The cumulative cost to renovate or replace 26 now-occupied buildings is 68 percent higher in the master plan than what consulting firm Jacobs/CSRS Program Management suggests be spent, according to an analysis it conducted for the RSD.

RSD spokeswoman Siona LaFrance explained the discrepancy as the cost of building “21st century schools” instead of simply replacing what existed before the hurricane. The master plan defines 21st century schools as those with media centers, performing arts spaces and competition gymnasiums, among other specifications.

A group of civic, public policy and business organizations led by the Bureau of Governmental Research sharply criticized the proposed plan this month, calling for a “more utilitarian approach” with fewer “architectural dreams and luxuries.”

No one is arguing that New Orleans schools were wholly adequate before the storm. Lewis-Carter attributed Behrman’s deficiencies to “years of institutional neglect,” and LaFrance noted that building assessments after the hurricane found $1 billion in deferred maintenance across the city.

But the consultant’s cost summary provides a glimpse of savings that might accrue with scaled-back plans. For the 26 projects alone, the difference between the cost summary and the master plan is $244.7 million, or 58 percent of the current proposal’s unfunded portion.

The proposal awaits public comment and state approval, but RSD Superintendent John White, barely three months in office, is slowing the process for more consideration. He says the plan should cover more students but is not guaranteeing money will be spent at every school.

Tara O’Neill, policy manager at the Cowen Institute for Public Education Initiatives, favors a “roofs and windows first” approach that prioritizes basic needs in all buildings before elaborate plans. White said this is worthy of consideration but not as a single premise from which to plan.

“What we should avoid is being dogmatic,” White said. “It’s not that there is a right premise or that there’s a wrong premise. It’s the idea that there’s only one premise. That is a problem.”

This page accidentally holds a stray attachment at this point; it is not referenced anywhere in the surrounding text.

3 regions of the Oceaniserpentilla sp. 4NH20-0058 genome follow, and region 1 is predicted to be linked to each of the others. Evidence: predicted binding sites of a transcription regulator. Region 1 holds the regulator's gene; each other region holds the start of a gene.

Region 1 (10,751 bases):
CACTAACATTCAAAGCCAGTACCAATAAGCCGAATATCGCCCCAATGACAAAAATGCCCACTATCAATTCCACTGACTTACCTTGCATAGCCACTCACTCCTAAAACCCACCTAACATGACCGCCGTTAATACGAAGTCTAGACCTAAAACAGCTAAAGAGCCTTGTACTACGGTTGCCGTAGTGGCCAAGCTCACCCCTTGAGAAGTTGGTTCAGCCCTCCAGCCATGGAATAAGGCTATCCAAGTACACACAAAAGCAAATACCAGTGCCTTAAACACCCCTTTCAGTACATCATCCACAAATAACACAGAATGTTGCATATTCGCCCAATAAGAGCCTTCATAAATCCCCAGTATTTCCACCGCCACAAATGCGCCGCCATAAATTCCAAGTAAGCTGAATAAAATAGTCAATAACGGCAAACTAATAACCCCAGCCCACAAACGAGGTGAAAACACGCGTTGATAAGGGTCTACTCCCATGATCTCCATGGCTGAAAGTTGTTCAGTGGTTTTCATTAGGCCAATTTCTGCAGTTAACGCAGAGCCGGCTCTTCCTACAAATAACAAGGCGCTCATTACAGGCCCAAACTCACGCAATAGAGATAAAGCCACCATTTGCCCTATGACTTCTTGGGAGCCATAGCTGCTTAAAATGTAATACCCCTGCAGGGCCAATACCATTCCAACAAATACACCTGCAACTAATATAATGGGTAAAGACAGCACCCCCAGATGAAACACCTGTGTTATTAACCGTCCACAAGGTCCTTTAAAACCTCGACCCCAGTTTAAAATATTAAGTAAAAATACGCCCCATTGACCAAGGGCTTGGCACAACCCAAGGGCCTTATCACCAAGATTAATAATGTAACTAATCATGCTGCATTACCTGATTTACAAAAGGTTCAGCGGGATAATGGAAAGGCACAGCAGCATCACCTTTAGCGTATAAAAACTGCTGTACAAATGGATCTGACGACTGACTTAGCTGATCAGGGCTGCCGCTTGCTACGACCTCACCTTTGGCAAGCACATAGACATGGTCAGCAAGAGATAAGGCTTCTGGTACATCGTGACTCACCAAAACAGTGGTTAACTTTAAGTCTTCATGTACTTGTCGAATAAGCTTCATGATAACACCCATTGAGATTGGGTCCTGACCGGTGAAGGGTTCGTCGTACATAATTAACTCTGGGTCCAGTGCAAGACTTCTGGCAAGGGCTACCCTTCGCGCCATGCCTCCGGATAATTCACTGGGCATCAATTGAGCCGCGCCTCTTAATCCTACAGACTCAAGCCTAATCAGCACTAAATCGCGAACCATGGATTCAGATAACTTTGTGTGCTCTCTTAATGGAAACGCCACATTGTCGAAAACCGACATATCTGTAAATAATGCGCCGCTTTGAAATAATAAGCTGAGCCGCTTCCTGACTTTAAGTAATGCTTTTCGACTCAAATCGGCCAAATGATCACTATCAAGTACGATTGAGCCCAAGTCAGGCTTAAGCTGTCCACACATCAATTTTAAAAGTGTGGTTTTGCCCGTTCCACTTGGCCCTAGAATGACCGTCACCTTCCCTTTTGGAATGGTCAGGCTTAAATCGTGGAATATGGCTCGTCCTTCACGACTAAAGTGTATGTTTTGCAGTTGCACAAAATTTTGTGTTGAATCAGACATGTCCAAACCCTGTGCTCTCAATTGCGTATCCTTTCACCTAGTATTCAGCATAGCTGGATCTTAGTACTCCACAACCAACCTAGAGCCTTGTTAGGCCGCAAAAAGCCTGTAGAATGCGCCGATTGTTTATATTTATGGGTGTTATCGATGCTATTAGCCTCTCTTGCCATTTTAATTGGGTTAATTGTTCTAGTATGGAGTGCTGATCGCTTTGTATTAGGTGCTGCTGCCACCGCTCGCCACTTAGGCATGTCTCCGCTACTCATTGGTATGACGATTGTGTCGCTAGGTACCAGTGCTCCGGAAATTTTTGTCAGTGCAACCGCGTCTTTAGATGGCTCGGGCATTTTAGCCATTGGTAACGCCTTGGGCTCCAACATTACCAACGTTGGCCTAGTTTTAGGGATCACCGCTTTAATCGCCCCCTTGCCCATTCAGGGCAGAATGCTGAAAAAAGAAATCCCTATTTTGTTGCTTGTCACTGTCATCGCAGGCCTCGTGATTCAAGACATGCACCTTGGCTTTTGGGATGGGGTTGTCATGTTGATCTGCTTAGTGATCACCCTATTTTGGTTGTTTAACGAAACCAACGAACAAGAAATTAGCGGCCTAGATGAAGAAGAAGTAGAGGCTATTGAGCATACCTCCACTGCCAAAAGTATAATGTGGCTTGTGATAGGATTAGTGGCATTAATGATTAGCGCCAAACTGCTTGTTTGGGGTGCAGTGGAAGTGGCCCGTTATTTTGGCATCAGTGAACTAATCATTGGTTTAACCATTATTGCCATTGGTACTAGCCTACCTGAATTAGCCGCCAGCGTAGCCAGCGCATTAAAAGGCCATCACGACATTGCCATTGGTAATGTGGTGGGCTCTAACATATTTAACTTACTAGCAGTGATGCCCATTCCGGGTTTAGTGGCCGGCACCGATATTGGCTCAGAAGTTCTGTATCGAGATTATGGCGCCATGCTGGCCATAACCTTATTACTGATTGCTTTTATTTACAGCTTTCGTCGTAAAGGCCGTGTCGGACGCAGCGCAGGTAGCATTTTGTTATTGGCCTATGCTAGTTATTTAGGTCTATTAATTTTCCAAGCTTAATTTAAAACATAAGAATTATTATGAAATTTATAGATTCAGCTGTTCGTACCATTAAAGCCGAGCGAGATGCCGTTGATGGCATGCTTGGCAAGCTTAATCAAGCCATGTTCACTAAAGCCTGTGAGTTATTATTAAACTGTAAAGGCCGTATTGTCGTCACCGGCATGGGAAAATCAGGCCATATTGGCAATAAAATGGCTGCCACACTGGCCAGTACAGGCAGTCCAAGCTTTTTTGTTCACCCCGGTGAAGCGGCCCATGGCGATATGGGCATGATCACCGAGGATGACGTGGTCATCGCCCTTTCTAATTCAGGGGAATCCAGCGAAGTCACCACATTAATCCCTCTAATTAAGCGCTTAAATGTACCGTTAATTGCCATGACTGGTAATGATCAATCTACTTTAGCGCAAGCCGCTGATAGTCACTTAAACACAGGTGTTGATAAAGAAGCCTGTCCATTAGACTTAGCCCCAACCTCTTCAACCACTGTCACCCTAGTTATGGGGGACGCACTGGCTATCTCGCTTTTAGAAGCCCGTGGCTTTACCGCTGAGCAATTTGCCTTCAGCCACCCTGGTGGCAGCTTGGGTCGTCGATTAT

White also emphasized the FEMA settlement is to “fund what was destroyed” by the hurricane and “not to be the capital plan for the school system ongoing.” He was responding to the BGR group’s criticism that taxpayers will have to foot a bond issue to pay for what the plan doesn’t cover.

But White’s point could also be taken to question spending the FEMA settlement strictly on 21st century specifications, especially with so many buildings excluded.

“All we ever heard was ‘with this FEMA lump sum settlement, every child in New Orleans will be in a 21st century school,’” Padian said. “I think everybody knew from the get go it wasn’t going to happen.”

The settlement, combined with other assistance, brought in more than $2 billion in federal disaster funding for schools. About 20 percent of that was spent on post-hurricane needs.

White’s determination to steer away from a single methodology may frustrate critics who say the plan suffers a lack of coherent policy.

“We have asked time and time again, over a period of years, for the districts to put forth the criteria that they used to put schools into phases. None have been forthcoming,” O’Neill said.

White disputes such criticism. To the contrary, he said, the plan relies too heavily on demographic predictions of where students will live in the future to determine school locations, resulting in mismatches between building plans and school programs.

Other circumstantial realities need consideration, White said, including the demand for health services and vocational education.

“There is a legacy of neglect and in some cases prejudice that made school facilities a historically undervalued resource,” White said. “That’s not a factor that can be disregarded.”•

Aug 18, 2011

Source: CityBusiness

Filed under: Orleans Parish, Planning Issues, Schools